According to the quality control criteria, seven individuals had >10% missing genotypes. Additionally, 59,621, 14,366, and 9,142 SNPs with call rates <90%, MAF <5%, and HWE <10−6 were excluded. As a result, 691,531 SNPs were used in the pathway-based GWAS analysis. A total of 262 pathways were collected for cattle, which covered 95,672 SNPs, so 595,859 misplaced SNPs were excluded from the pathway analysis. The means, SDs, standard errors, and ranges for the LW and LMA traits are presented in Table 1.

Table 1: Descriptive statistics for the two Simmental cattle production traits.

Population stratification assessment

The population structure was constructed using a portion of the SNPs by clustering with PCA. As illustrated in Fig. 1, the population structure was drawn based on PC1 and PC2. The three major sectors indicated that the sample population was stratified; thus, population stratification was corrected for in the analysis. Population stratification may have occurred because the experimental cattle came from different farms and had different genetic backgrounds.

Figure 1: Population structure map drawn from the first two principal components.
Figure 1

Pathway-based association analysis

We discovered four pathways for LW with normal P-values ≤ 0.01, but the FDR q-value was >0.05. The results of these pathways for LW are listed in Table 2. Of the four pathways, the gamma aminobutyric acid (GABA)ergic synapse pathway had the highest ES score of 0.40 with a nominal P-value = 0.000876, showing the strongest evidence of association with LW, as illustrated in Fig. 2. The pathway involved 87 genes reported by the KEGG database but only 62 genes were covered by our SNP set. Among these 62 genes, seven ranked among the top 1,000 genes in the gene list, and the GNG11 gene was the most significant. Genetic variance in the pathway was calculated using the cumulative genetic variance for all PCs of the genes in the pathway and a multiple linear model to estimate heritability of the pathways. The four pathways had heritability values of 0.04, 0.05, 0.07, and 0.06 for GABAergic synapse, morphine addiction, bacterial invasion of epithelial cells, and synthesis and degradation of ketone bodies, respectively. These four pathways included 0.22 of total phenotypic and genetic variation.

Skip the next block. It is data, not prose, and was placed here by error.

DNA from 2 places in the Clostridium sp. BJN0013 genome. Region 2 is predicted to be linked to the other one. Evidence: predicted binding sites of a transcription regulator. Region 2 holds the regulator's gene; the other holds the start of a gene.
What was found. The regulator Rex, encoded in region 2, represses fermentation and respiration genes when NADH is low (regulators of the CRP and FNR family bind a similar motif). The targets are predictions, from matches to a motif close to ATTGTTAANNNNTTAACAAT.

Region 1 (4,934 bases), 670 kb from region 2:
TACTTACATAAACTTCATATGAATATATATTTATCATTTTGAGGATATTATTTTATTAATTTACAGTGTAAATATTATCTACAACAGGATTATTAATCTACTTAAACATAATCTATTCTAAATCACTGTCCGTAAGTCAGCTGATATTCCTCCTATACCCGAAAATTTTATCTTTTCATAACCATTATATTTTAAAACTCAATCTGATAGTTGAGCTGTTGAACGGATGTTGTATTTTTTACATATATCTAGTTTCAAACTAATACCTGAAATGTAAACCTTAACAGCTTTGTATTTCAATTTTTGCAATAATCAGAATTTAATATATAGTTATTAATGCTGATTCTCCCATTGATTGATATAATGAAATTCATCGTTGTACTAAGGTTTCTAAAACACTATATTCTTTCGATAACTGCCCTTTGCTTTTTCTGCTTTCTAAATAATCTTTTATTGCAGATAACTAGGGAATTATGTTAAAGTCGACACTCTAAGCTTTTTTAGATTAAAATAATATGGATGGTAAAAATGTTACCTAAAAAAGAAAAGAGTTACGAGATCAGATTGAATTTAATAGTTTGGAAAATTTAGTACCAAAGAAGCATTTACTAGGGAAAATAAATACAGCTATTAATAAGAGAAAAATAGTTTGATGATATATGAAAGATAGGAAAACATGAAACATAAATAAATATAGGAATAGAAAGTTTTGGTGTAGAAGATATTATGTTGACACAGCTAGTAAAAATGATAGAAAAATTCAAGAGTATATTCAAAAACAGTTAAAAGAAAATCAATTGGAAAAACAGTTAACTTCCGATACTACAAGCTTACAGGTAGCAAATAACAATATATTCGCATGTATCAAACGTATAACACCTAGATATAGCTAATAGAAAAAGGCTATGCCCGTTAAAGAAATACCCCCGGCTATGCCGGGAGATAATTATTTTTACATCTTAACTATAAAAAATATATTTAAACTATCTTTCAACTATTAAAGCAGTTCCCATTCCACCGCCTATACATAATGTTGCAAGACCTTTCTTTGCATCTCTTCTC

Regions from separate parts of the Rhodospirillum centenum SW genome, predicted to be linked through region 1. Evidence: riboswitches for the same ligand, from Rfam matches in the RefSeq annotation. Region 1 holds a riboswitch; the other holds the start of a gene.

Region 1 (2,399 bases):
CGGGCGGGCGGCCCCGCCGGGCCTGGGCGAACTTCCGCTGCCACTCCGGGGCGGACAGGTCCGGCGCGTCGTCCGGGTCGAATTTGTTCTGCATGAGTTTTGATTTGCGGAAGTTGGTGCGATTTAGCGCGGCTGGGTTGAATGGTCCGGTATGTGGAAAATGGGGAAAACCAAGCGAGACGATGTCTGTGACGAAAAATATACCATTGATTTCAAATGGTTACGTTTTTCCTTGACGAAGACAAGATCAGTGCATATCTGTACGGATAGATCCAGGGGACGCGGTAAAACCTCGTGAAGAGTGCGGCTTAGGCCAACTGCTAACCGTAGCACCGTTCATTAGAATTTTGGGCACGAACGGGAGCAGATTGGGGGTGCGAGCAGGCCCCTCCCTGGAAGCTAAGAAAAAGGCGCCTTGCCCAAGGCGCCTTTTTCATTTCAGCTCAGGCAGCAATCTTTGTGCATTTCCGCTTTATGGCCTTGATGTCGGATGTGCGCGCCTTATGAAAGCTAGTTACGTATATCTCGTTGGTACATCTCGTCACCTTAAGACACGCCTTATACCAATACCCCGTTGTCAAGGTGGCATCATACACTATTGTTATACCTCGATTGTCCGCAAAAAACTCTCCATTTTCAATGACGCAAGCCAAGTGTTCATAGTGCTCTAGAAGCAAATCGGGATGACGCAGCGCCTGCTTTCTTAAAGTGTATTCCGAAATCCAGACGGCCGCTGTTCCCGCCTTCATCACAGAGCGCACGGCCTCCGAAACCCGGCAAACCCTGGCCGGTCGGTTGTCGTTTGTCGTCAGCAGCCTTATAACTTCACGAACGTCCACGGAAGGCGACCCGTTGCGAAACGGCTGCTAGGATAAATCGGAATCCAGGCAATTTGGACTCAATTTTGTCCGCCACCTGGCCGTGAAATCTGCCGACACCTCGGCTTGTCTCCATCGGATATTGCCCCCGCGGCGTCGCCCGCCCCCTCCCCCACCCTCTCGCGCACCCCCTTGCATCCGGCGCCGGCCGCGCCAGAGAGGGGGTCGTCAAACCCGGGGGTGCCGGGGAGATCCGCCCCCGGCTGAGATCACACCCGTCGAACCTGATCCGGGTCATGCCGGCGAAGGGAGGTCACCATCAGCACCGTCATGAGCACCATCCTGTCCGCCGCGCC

Table 2: Four significant pathways identified for the live weight (LW) trait.
Figure 2: Log10 (P-value) values of all 262 pathways for the live weight trait.
Figure 2

As shown in Table 3, five LMA pathways were statistically inferred to be significant at a P-value of 0.01. Among these pathways, only the non-alcoholic fatty liver disease (NAFLD) pathway met the nominal P-value and qFDR criteria and presented the most distinct association with LMA (Fig. 3). There were 15 leading-edge genes within the NAFLD pathway, including NDUFA6, IRS1, NDUFAB1, IL6R, SREBF1, ADIPOR2, PRKAA2, NDUFA3, NR1H3, NDUFS5, UQCR11, PIK3R3, RELA, COX4I2, and NDUFA4. The five pathways identified for LMA explained phenotypic variation of 0.05, 0.07, 0.10, 0.09, and 0.11 for NAFLD, cytokine-cytokine receptor interactions, the synaptic vesicle cycle, other glycan degradation, and carbohydrate digestion and absorption, respectively. These five pathways included 0.42 of the total phenotypic and genetic variation.

Table 3: Five significant pathways (P < 0.01) identified for the longissimus muscle area (LMA) trait.
Figure 3: Log10 (P-value) values of all 262 pathways for the longissimus muscle area trait.
Figure 3

Furthermore, we prepared plots of pathway size, gene size, total gene bp content, and mean gene content against the –LogP values of the selected pathways to investigate the effects of potential factors on detecting the pathways using our method. The associations between these factors and the significance of the pathways confirmed the capability of the maxmean strategy and permutations to reduce bias caused by the gene and pathway sizes (Fig. 4).

Figure 4
Figure 4

Significance of the pathway (–log10 and P-values) for the live weight trait versus (a) the number of genes in the pathways, (b) the number of significant single nucleotide polymorphisms (SNPs) in the pathways, (c) total length (kb) of genes in the pathways, and (d) mean length (kb) of the genes in the pathways.

Comparison with other methods